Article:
The Central Asian Turkish republics, which gained their independence with the dissolution of the Soviet Union, also made new attempts on the alphabet. While Azerbaijan switched to the Latin alphabet in February 1992, the Turkmen parliament decided to gradually switch to the Latin alphabet from April 1993 until 2000, which marked the full implementation of the new state alphabet. Uzbekistan decided to switch to the Latin alphabet in September 1993.
The transition from the Cyrillic to Latin alphabet limited Russian influence in these young republics, hence Moscow described the change as a disturbing step. Since Kyrgyzstan is dependent on Russia in many issues, especially regarding the economy, it could not take a step in this direction. Kazakhstan also waited many years but needed to eye out for the balance of powers within the region. The alphabet transition, which was initiated in 2017 with the instructions of Nursultan Nazarbayev, the founding leader of Kazakhstan, is still in progress.
Opposing Views and Reform Steps
Despite all developments, discussions on the status of the Russian language and its alphabet continue in Central Asia. While in Uzbekistan in particular, these discussions, which have become more pronounced in recent years, have become remarkable. The “state language law” enacted in 1995, which recognized Uzbek as the only state language and obliged government works to only be written in Uzbek, was never fully implemented. The Cyrillic and Russian alphabets are still widely used in Uzbekistan, and the vast majority of government documents continue to be written in Russian.
President of Uzbekistan Shevket Mirziyoyev encouraged the utilization of the internet more and more; increasing online discussions about language among the Uzbek people. Discussions prioritizing Uzbek rather than Russian were held on Telegram, Facebook, and other social media platforms rather than national television or print media. The civil society, which started to develop among the Uzbekistan youth, made an important voice for the spread of the national language.
While these discussions were taking place, a limited minority of the old generation with Soviet nostalgia called on the Uzbekistan government to make Russian an official language along with Uzbek. These discourses increased even more, especially in the period that coincided with the Russian Foreign Minister Sergei Lavrov's visit to Tashkent in 2019. Some prominent names and artists, who advocate the Russian language more than their native language and stated that the official status of Russian is a sign of gratitude to the Russian nation, also demonstrated the colonial mentality with these attitudes.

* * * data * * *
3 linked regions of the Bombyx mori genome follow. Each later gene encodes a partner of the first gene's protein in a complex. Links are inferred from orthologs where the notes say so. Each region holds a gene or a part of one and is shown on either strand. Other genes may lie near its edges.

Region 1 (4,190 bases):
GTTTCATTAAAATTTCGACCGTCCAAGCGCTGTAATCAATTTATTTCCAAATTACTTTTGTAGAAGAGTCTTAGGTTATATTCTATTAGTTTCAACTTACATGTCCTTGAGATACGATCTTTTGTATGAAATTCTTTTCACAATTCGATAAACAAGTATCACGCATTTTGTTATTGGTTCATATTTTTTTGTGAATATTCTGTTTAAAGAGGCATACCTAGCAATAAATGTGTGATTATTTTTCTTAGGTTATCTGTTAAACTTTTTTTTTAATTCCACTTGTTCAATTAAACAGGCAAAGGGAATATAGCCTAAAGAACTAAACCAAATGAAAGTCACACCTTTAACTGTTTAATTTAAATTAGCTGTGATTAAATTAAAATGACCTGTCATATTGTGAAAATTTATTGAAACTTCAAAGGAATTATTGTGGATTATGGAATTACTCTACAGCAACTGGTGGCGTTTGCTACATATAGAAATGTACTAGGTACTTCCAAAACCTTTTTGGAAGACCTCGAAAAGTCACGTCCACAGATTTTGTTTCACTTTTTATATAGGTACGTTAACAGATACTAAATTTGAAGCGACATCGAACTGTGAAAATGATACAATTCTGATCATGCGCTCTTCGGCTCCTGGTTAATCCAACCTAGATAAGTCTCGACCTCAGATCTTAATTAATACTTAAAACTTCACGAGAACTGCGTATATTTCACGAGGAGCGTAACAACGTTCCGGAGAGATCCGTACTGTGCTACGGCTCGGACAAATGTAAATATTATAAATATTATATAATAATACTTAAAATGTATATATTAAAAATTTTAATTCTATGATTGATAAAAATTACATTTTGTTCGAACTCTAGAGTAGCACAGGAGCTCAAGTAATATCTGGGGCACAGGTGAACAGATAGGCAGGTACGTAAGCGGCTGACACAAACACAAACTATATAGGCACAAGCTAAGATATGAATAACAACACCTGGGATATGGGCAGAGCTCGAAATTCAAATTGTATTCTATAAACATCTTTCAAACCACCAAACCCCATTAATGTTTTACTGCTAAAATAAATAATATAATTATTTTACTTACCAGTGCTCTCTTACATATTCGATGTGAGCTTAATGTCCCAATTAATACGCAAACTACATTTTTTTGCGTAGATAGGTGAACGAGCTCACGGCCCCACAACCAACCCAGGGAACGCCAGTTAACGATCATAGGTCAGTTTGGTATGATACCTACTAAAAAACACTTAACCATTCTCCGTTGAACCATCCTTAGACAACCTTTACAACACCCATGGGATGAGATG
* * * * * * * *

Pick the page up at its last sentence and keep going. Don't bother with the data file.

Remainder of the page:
Despite the calls made by the old generation elites for the regulation of the Russian language, a new process has been initiated in the country to strengthen the Uzbek language. The Ministry of Justice of Uzbekistan drew attention to the violation of the state language law in state organizations and prepared a draft law that would impose fines on government officials and civil servants who refrain from using Uzbek as their primary working language. Russian officials reacted to this decision.
While the government officials criticized the Russian officials by stating that the issue is Uzbekistan’s internal affairs, the Uzbek people showed a serious reaction against Russia regarding the matter, especially on social media. For the first time, a Russian official's involvement in the internal affairs of Uzbekistan in such a domestic issue has also raised an important question mark. It is also remarkable that this statement took place in a process in which the Tashkent government was considering to join the Russian-led Eurasian Economic Union as an observer.
Despite all these events, President Mirziyoyev issued a new decree to accelerate the transition of the Uzbek language from the Cyrillic to the Latin alphabet. The decree announced on October 21 includes a language policy for the period of 2020-2030 to reform the Uzbek language and expand the use of it. The decree calls for the establishment of a working group within three months to develop a roadmap for a full transition to the Uzbek alphabet based on the Latin alphabet and submit it to the presidency. In addition, it is stated that Uzbek should be spoken in 80% of kindergartens by 2030. Moreover, it aims to increase the hours of Uzbek language teaching in education.
Besides this determined stance of the Uzbek government, the young generation and the advocates of national sovereignty show that they are aware of the importance of their mother tongue. For this reason, new reforms are of great importance in order to increase the prestige of the Uzbek language.